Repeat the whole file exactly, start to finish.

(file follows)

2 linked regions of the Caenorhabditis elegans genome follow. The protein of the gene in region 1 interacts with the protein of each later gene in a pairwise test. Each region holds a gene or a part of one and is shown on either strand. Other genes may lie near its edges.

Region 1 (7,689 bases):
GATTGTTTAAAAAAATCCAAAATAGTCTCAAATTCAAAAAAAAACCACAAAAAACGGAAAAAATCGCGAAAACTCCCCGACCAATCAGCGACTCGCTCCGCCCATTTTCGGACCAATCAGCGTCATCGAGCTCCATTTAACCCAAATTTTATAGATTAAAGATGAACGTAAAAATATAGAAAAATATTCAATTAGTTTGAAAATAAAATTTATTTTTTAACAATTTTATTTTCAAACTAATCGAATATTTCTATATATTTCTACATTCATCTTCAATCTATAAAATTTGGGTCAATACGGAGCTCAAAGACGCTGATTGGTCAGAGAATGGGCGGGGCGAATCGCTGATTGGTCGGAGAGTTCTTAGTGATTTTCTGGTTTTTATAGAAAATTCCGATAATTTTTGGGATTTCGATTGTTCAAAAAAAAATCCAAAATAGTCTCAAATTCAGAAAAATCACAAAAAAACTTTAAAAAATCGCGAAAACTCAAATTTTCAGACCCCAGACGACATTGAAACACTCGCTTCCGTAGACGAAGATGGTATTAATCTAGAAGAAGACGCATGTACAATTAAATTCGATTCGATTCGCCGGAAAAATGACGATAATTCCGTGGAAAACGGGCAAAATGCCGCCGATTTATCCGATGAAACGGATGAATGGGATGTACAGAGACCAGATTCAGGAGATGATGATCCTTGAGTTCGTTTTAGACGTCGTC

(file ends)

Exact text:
2 linked regions of the Caenorhabditis elegans genome follow. The protein of the gene in region 1 interacts with the protein of each later gene in a pairwise test. Each region holds a gene or a part of one and is shown on either strand. Other genes may lie near its edges.

Region 1 (7,689 bases):
GATTGTTTAAAAAAATCCAAAATAGTCTCAAATTCAAAAAAAAACCACAAAAAACGGAAAAAATCGCGAAAACTCCCCGACCAATCAGCGACTCGCTCCGCCCATTTTCGGACCAATCAGCGTCATCGAGCTCCATTTAACCCAAATTTTATAGATTAAAGATGAACGTAAAAATATAGAAAAATATTCAATTAGTTTGAAAATAAAATTTATTTTTTAACAATTTTATTTTCAAACTAATCGAATATTTCTATATATTTCTACATTCATCTTCAATCTATAAAATTTGGGTCAATACGGAGCTCAAAGACGCTGATTGGTCAGAGAATGGGCGGGGCGAATCGCTGATTGGTCGGAGAGTTCTTAGTGATTTTCTGGTTTTTATAGAAAATTCCGATAATTTTTGGGATTTCGATTGTTCAAAAAAAAATCCAAAATAGTCTCAAATTCAGAAAAATCACAAAAAAACTTTAAAAAATCGCGAAAACTCAAATTTTCAGACCCCAGACGACATTGAAACACTCGCTTCCGTAGACGAAGATGGTATTAATCTAGAAGAAGACGCATGTACAATTAAATTCGATTCGATTCGCCGGAAAAATGACGATAATTCCGTGGAAAACGGGCAAAATGCCGCCGATTTATCCGATGAAACGGATGAATGGGATGTACAGAGACCAGATTCAGGAGATGATGATCCTTGAGTTCGTTTTAGACGTCGTC